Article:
The Planning Commission asked City staff to present their recommendations for changes to the zoning ordinance at the next Commission meeting in July. They will be considering, among other details, how to handle business licenses, sales tax and clean-up.
The Planning Commission still had more questions before they could rally behind an effort to change a city zoning ordinance that would allow tattoo shops to operate in the city. They are hoping to review zoning possibilities at July’s Commission meeting as well as seek further City staff and public input at a second workshop on the tattoo issue.
The Planning Commission will have to determine where tattoo businesses can operate and how the City will regulate the businesses.
“This is all conceptual for our city,” said Devon Austin, vice chair for the Planning Commission, indicating that she would like to see visual model scenarios of the zoning possibilities to determine how the city would be affected.
Planning Commissioner Tom Benson agreed.
“I think we need more definition on what it is we’re talking about. . .I don’t have a clear feeling for what it is,” Benson said. “I know what it does. I don’t know what it is.”
A few tattoo artists at Tuesday night’s Commission meeting expressed different visions for their shops and clientele. Long Beach resident and tattoo artist Wade Hexberg, 36, envisioned a shop reminiscent of a 1940s barber shop in an old brick building. Tiffany Garcia, another independent artist who said she had been in the tattoo business for about 18 years, envisions an art gallery setting if she gets her own shop.
These tattoo artists Tuesday night recognized that their profession had a bad reputation, despite the fact that celebrities and white-collar professionals, in addition to gang members, have been known to “get inked.”
But since a federal judge in the US Court of Appeals said last year that both tattoos and the process of tattooing are protected under the First Amendment after a tattoo studio owner challenged the City of Hermosa Beach, Signal Hill is looking for a way to change the zoning ordinance that previously prohibited the tattoo businesses and determine just how a change to the local ordinance would affect the business community.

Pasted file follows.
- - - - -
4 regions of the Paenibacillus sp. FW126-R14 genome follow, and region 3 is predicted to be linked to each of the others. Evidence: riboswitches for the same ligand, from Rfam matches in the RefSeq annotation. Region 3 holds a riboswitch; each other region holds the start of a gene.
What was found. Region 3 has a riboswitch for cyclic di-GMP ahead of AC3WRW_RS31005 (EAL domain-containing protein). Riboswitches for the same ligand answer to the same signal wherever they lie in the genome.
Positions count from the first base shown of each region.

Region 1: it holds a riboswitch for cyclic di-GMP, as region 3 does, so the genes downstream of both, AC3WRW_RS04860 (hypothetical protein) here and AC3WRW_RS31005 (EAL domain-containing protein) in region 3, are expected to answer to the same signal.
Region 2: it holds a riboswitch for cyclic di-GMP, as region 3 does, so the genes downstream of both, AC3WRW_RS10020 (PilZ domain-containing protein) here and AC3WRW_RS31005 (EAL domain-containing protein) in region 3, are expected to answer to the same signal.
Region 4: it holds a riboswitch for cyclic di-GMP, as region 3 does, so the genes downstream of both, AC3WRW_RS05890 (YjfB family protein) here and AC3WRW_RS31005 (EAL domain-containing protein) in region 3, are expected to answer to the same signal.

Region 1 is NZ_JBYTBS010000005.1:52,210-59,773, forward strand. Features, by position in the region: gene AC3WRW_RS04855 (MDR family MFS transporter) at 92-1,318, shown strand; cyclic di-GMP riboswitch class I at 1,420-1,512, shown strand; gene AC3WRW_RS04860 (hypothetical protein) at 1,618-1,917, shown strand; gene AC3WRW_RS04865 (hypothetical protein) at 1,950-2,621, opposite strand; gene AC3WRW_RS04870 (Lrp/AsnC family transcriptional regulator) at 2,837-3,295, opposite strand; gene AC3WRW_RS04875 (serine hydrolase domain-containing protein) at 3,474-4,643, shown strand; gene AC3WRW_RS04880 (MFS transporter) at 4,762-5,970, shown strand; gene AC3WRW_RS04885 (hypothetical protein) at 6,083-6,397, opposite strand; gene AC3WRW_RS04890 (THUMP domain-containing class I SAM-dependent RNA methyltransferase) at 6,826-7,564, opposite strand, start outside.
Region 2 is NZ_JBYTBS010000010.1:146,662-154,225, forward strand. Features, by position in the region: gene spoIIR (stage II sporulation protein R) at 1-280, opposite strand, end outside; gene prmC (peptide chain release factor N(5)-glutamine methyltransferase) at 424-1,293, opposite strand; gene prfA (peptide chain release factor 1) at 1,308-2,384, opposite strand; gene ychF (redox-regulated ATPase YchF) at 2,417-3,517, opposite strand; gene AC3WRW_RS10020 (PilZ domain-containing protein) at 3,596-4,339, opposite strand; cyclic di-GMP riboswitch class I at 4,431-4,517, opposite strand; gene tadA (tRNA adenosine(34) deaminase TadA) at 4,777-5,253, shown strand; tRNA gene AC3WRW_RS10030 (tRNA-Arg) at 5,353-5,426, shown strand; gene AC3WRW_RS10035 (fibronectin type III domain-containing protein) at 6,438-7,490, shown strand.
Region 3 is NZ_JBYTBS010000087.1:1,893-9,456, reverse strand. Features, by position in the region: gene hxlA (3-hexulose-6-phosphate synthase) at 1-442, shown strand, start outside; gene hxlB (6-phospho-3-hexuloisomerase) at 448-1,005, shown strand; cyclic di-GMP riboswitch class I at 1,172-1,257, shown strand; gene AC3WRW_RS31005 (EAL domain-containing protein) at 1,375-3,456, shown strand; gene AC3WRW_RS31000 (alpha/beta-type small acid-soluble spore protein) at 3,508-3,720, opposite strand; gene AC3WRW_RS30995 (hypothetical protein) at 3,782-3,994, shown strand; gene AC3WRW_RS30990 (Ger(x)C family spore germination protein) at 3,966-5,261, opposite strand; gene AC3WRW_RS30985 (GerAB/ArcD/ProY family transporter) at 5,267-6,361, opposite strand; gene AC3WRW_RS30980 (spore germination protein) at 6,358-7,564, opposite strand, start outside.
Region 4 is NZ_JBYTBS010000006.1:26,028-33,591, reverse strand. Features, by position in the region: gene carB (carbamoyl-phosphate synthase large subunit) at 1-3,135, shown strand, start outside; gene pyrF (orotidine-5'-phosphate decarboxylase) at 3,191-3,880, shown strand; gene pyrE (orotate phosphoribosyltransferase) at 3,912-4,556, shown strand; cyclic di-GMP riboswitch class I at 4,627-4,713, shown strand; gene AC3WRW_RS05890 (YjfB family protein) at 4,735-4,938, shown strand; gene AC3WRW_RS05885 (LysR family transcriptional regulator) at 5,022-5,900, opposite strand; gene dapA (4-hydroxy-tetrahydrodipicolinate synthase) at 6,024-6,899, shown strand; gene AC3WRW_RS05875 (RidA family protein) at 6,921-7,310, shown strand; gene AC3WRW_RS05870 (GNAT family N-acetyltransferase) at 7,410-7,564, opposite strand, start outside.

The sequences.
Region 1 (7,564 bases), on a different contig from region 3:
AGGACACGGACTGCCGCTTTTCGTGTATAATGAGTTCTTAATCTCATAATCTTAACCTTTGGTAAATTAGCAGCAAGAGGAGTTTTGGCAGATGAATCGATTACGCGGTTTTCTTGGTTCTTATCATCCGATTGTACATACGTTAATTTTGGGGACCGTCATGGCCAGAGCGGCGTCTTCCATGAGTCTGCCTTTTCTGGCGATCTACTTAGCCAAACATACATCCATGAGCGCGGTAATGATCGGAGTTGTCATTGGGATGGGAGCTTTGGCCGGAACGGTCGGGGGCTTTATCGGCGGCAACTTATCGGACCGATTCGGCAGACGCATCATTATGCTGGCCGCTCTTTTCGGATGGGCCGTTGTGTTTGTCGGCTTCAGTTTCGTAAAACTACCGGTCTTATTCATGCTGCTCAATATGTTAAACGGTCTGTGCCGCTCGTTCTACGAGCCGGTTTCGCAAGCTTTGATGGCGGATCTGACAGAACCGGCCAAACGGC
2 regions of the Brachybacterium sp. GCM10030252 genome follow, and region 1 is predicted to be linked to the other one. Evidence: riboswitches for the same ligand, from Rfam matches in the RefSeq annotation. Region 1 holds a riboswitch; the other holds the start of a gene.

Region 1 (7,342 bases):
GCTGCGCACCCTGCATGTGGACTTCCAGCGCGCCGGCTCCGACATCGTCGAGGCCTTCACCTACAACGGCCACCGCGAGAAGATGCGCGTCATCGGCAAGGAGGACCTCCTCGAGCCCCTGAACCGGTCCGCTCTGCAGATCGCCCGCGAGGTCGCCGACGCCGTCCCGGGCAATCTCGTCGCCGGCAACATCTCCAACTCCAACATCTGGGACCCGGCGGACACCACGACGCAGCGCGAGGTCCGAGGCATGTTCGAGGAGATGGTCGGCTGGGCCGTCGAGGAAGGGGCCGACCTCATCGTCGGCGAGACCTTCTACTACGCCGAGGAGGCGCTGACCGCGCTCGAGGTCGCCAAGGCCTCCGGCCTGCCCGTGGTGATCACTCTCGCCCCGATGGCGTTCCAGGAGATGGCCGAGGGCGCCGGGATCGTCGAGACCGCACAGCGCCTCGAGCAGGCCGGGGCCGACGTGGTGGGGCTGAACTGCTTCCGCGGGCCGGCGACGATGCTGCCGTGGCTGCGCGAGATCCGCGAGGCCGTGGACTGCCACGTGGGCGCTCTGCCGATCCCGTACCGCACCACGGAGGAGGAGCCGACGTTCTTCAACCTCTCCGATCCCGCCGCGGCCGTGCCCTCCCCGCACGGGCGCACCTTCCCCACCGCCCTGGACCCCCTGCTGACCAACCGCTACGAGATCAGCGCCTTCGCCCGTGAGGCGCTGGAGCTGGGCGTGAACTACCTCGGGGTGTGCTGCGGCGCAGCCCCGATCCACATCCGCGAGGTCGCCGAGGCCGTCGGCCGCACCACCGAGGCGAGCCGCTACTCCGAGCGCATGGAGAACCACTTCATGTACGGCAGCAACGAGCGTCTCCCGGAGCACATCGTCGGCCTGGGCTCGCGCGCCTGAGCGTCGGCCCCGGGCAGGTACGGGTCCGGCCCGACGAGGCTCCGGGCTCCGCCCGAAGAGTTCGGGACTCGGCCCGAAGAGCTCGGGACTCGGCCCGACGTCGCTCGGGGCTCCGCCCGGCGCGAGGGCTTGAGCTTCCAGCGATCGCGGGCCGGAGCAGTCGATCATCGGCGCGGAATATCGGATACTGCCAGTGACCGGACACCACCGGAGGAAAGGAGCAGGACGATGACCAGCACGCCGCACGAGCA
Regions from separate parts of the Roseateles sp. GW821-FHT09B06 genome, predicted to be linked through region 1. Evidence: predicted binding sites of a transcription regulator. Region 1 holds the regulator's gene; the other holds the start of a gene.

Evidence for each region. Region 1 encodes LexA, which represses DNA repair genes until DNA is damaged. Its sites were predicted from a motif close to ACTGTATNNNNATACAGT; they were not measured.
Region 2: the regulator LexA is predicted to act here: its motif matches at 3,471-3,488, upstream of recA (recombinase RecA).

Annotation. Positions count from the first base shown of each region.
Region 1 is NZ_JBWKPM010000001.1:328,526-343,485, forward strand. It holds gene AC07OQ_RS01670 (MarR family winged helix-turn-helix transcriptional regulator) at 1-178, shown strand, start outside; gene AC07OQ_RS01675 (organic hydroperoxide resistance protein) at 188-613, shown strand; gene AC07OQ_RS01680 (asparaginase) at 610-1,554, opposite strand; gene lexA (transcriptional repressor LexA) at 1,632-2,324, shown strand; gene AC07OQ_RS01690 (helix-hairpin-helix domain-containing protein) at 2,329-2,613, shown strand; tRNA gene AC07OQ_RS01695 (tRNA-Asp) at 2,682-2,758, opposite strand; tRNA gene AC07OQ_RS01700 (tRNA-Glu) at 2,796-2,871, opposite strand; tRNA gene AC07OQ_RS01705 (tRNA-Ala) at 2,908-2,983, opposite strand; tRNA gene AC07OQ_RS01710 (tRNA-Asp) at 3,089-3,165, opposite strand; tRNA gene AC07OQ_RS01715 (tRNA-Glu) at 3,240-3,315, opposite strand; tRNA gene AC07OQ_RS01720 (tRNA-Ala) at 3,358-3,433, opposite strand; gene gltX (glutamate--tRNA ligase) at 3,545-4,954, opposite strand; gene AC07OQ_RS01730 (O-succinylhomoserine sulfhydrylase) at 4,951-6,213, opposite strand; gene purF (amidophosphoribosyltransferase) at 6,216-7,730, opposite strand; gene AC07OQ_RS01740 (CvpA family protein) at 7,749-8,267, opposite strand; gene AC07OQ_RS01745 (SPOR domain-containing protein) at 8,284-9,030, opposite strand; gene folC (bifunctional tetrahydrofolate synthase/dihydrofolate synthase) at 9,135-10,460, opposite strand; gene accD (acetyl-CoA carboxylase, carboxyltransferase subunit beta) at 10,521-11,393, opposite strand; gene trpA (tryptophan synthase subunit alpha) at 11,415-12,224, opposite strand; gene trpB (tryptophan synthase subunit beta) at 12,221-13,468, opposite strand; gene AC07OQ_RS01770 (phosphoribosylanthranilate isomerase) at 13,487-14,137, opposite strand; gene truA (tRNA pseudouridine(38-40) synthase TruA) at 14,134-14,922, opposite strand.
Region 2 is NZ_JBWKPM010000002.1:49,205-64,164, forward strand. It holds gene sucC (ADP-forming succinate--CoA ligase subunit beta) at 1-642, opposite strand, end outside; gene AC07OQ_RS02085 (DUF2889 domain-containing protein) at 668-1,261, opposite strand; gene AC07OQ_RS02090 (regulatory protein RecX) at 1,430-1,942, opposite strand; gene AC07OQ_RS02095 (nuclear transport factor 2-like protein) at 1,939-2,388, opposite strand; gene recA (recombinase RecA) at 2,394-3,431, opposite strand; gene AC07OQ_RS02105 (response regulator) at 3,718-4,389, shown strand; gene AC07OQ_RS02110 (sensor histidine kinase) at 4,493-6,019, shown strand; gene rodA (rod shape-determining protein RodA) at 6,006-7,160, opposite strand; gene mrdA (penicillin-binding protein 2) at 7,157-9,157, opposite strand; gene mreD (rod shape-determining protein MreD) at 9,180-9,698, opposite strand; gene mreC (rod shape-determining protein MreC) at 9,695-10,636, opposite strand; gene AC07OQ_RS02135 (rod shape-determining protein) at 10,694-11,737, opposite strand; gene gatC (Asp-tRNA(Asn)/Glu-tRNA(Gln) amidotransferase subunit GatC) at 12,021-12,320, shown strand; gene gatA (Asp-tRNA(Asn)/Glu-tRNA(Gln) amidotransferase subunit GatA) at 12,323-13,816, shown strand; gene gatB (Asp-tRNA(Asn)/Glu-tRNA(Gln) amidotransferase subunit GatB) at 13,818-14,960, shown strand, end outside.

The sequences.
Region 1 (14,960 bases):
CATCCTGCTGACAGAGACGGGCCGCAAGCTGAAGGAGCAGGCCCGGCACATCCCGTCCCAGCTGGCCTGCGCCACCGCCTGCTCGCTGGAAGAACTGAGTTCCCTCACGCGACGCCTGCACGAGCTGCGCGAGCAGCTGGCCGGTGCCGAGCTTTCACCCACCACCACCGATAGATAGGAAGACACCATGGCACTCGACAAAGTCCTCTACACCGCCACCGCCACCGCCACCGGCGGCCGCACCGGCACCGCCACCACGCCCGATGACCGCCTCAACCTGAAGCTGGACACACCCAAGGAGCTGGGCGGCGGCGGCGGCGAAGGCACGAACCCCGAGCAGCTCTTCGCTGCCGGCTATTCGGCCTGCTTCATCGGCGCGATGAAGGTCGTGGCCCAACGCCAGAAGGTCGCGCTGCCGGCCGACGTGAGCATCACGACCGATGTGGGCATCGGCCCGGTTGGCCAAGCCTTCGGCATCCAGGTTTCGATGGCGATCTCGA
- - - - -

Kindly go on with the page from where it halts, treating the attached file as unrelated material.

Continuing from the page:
But, first, there is a marketing hurdle that tattoo business owners will have to overcome. Jon Hall, one of the tattoo artists who hope to start a studio in town, recognizes that there is a public perception problem.
“There’s a big, huge misunderstanding when it comes to tattooing. And me and my business partner, personally, are not in gangs. We don’t do drugs. We don’t drink,” Hall said in an interview before Tuesday’s meeting. “We are just committed to our art.”
During the meeting, the 29-year-old father from Long Beach stood before the Commission to challenge the perception that the shops are responsible for attracting “bad people.” Hall said he is a Christian who regularly attends church. He’s a father and a tattoo artist with a clientele that includes doctors, lawyers and nurses, he said.
“I’ve tattooed bad people too,” said Hall, but he also went on to defend how a studio would be unfairly labeled. “I mean, bad people go to Costco and Home Depot. You know what I mean? If they want to get a tattoo from me, I’ll do it.”
Matthew Simmons, a Signal Hill resident, said he opposes allowing tattoo studios to operate in the city.
“The strip clubs and tattoo parlors are family repellents,” Simmons said, further suggesting that home values would decline. He also asked the City to consider keeping tattoo studios concentrated in a particular industrial zone and compared the potential fight over tattoo studios to a previous fight over strip clubs.
A second workshop will be scheduled for the next Planning Commission in July as City staff will conduct further research on the issue. The next Planning Commission will be Tuesday, July 12 at 7pm in Council Chambers. City Council will meet Tuesday, June 21 at 7pm at the City’s Council Chambers.